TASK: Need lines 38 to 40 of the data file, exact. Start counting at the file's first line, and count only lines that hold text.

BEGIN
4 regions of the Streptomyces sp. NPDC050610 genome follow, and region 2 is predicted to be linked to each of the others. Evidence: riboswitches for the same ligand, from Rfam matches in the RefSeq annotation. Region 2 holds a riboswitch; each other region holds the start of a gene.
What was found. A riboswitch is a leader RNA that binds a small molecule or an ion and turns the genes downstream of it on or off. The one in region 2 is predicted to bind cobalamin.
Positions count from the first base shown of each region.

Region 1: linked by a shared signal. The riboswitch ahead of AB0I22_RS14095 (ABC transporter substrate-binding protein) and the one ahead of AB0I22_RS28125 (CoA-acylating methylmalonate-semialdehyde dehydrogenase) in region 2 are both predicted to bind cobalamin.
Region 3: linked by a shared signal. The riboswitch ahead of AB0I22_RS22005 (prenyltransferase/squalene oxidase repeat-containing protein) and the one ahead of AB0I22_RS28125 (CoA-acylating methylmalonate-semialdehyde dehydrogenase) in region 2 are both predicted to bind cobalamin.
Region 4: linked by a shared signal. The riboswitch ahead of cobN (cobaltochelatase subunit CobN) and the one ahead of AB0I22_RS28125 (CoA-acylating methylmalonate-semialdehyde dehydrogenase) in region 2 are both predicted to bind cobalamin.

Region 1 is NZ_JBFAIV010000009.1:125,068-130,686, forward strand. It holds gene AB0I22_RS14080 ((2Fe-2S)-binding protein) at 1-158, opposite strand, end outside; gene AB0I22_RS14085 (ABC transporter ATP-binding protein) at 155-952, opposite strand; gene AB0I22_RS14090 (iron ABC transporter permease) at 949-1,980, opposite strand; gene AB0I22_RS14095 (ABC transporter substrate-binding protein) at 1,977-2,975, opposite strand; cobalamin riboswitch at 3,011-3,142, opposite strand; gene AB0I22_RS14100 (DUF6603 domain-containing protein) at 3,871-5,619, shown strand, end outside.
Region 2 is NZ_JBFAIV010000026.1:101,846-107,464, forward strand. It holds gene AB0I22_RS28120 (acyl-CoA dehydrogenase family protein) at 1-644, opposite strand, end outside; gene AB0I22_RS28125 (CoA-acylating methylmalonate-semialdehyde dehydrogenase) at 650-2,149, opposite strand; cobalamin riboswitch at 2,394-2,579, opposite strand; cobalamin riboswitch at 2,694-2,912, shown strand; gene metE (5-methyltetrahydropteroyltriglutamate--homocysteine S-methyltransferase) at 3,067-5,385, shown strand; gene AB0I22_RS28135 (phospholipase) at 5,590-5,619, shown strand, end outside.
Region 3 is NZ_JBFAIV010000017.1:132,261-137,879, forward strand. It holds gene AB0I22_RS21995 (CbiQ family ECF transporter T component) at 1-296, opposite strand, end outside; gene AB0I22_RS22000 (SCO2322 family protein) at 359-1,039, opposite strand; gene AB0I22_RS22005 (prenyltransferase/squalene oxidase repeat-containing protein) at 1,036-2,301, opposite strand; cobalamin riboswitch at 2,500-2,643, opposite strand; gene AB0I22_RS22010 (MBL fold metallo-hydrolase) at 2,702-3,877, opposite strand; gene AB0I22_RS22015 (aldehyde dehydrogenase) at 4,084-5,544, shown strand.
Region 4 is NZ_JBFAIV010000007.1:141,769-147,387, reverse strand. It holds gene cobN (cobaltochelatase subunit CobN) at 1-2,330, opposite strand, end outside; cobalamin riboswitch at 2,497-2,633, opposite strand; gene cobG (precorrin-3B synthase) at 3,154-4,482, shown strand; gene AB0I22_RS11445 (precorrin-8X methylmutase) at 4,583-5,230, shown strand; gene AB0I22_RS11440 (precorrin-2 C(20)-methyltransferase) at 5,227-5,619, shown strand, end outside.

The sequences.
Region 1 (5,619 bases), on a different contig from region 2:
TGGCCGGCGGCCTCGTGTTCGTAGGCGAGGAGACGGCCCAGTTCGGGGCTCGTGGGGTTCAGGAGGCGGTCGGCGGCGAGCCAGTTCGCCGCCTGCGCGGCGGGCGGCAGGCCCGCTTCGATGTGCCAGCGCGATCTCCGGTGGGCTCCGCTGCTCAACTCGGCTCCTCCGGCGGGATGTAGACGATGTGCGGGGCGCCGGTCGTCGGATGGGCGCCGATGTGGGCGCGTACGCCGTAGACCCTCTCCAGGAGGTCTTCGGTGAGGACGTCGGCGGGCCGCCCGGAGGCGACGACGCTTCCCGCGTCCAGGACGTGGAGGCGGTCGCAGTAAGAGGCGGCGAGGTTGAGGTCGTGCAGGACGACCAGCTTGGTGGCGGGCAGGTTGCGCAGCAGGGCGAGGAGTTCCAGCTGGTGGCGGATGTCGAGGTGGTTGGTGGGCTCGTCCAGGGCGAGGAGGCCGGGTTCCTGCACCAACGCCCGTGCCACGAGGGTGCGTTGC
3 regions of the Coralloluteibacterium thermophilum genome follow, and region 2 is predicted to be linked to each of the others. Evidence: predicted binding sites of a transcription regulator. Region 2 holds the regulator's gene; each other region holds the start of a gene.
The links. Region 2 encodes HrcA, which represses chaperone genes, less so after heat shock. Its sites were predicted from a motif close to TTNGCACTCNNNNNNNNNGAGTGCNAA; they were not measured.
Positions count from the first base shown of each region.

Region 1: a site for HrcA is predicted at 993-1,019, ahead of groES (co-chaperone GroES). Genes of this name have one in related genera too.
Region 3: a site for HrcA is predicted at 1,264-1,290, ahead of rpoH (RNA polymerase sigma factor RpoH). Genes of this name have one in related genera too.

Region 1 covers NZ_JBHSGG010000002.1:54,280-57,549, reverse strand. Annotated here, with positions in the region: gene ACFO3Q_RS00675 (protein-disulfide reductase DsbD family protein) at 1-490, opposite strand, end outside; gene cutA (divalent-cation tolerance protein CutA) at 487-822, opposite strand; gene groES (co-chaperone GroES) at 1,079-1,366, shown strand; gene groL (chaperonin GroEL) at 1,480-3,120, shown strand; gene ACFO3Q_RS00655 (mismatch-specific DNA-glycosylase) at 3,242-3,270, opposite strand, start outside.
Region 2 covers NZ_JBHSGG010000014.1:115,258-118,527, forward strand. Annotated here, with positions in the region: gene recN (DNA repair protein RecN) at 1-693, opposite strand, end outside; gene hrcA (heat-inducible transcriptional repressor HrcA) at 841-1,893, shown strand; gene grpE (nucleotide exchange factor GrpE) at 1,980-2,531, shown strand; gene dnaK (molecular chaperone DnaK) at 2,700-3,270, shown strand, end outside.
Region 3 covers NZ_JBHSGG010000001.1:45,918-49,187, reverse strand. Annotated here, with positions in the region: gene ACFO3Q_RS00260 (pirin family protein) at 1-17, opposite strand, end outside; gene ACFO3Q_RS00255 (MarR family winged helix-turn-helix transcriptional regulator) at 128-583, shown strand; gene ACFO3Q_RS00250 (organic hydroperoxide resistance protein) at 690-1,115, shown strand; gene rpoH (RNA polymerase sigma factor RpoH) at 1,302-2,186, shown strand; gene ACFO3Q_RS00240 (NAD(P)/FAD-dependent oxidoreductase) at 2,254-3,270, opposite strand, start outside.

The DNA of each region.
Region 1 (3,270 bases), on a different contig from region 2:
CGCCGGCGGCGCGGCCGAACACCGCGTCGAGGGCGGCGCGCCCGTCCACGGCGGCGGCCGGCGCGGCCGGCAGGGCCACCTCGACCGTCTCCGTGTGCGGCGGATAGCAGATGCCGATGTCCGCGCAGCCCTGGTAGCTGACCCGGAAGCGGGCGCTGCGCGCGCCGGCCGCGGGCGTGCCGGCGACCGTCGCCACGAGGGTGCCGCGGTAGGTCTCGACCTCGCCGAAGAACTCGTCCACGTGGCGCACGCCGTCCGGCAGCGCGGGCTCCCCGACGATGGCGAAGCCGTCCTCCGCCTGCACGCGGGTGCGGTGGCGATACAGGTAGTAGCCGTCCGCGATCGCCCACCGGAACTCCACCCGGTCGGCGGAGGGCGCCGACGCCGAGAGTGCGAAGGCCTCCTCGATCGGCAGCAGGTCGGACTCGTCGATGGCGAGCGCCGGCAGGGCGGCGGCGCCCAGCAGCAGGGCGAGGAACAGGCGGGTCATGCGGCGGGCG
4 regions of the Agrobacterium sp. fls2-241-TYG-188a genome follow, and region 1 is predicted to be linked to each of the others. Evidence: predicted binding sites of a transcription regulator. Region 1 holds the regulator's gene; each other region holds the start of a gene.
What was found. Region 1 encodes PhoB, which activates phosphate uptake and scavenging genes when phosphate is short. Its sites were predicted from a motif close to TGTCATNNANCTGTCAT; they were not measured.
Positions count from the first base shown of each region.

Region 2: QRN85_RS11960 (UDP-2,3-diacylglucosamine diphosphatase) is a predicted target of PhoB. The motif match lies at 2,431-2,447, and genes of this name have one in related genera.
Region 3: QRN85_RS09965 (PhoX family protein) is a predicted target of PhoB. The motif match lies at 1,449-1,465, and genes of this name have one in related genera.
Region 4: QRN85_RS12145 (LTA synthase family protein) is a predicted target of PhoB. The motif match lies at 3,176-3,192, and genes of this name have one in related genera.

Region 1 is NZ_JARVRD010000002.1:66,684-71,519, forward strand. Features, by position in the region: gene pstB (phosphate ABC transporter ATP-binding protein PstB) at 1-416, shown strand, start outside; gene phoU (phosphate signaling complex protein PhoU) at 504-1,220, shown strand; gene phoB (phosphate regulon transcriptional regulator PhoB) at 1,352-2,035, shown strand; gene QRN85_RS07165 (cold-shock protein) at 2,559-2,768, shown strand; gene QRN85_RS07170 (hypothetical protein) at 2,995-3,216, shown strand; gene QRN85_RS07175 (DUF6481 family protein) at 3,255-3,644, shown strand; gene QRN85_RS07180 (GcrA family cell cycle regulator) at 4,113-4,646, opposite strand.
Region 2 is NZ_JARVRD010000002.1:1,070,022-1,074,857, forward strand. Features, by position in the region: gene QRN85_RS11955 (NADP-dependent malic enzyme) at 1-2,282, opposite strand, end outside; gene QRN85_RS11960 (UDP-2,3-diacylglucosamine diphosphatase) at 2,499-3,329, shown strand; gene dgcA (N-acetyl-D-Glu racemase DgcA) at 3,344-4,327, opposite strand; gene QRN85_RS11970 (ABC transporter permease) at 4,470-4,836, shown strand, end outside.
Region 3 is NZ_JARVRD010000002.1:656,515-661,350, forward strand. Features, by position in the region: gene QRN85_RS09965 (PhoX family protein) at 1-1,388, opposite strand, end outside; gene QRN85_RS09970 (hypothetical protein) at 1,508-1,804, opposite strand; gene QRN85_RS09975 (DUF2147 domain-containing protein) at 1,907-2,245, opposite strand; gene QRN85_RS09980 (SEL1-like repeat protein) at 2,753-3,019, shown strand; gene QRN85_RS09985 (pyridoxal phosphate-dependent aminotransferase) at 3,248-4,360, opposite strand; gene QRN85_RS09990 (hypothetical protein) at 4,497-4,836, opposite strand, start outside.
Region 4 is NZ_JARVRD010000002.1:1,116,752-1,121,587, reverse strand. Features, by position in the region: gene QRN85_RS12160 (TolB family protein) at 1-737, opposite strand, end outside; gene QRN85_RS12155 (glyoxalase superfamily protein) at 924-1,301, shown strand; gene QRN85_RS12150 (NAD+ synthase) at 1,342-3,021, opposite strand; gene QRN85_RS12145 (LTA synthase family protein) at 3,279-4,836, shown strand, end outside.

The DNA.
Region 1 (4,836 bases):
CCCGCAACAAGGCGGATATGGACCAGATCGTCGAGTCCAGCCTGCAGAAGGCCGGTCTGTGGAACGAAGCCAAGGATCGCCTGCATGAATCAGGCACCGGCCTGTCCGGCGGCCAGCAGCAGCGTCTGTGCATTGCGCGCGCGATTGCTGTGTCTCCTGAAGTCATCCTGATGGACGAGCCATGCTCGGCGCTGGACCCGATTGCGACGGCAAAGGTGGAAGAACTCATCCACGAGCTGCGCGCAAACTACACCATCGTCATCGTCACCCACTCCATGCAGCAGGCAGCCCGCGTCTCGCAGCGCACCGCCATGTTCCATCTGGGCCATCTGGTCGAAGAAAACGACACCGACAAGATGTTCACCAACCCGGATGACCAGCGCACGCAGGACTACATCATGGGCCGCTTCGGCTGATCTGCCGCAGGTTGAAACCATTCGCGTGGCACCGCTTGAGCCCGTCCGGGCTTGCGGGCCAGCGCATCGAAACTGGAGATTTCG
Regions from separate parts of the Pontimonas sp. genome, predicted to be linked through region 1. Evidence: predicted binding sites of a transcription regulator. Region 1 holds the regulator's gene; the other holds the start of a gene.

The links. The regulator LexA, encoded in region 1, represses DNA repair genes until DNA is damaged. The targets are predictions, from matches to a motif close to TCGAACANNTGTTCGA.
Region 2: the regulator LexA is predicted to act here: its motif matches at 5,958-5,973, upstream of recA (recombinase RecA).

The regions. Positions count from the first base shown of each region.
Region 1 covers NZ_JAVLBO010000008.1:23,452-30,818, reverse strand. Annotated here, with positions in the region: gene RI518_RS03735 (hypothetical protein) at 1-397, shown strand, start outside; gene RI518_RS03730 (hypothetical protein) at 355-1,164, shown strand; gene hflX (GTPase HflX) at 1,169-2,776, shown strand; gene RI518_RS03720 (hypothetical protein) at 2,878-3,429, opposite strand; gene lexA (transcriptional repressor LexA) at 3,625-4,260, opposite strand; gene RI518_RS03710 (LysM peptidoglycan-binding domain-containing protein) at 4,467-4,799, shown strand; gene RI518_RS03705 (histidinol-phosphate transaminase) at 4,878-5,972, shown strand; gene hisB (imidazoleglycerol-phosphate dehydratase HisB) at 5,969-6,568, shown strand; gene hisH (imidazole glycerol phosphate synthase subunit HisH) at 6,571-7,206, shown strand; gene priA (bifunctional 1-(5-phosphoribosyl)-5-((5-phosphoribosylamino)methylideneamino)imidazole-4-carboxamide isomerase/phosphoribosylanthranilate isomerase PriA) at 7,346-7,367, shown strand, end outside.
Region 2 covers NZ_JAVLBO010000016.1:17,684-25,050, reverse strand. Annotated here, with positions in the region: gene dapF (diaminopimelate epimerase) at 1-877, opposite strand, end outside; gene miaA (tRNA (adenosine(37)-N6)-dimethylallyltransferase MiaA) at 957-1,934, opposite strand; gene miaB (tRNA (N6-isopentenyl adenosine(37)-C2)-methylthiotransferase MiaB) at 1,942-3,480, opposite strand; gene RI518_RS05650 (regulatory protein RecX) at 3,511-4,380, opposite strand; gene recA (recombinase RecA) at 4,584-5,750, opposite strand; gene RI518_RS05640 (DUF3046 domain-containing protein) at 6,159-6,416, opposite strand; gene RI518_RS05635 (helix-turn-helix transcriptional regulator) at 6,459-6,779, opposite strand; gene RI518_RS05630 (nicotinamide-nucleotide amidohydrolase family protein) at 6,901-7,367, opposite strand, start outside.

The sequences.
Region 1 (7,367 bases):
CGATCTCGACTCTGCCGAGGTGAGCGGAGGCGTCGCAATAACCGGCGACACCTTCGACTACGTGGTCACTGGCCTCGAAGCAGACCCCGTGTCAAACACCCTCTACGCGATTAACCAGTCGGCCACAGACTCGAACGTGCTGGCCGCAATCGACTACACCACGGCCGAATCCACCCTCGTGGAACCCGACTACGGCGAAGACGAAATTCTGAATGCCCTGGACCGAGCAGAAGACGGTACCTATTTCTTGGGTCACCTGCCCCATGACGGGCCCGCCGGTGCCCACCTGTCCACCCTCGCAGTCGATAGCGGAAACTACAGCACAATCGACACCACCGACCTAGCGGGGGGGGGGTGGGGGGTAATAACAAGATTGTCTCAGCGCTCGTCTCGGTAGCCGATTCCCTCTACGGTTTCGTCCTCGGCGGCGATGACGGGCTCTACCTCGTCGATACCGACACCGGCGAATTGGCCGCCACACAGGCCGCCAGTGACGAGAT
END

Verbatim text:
Regions from separate parts of the Pontimonas sp. genome, predicted to be linked through region 1. Evidence: predicted binding sites of a transcription regulator. Region 1 holds the regulator's gene; the other holds the start of a gene.

The links. The regulator LexA, encoded in region 1, represses DNA repair genes until DNA is damaged. The targets are predictions, from matches to a motif close to TCGAACANNTGTTCGA.
Region 2: the regulator LexA is predicted to act here: its motif matches at 5,958-5,973, upstream of recA (recombinase RecA).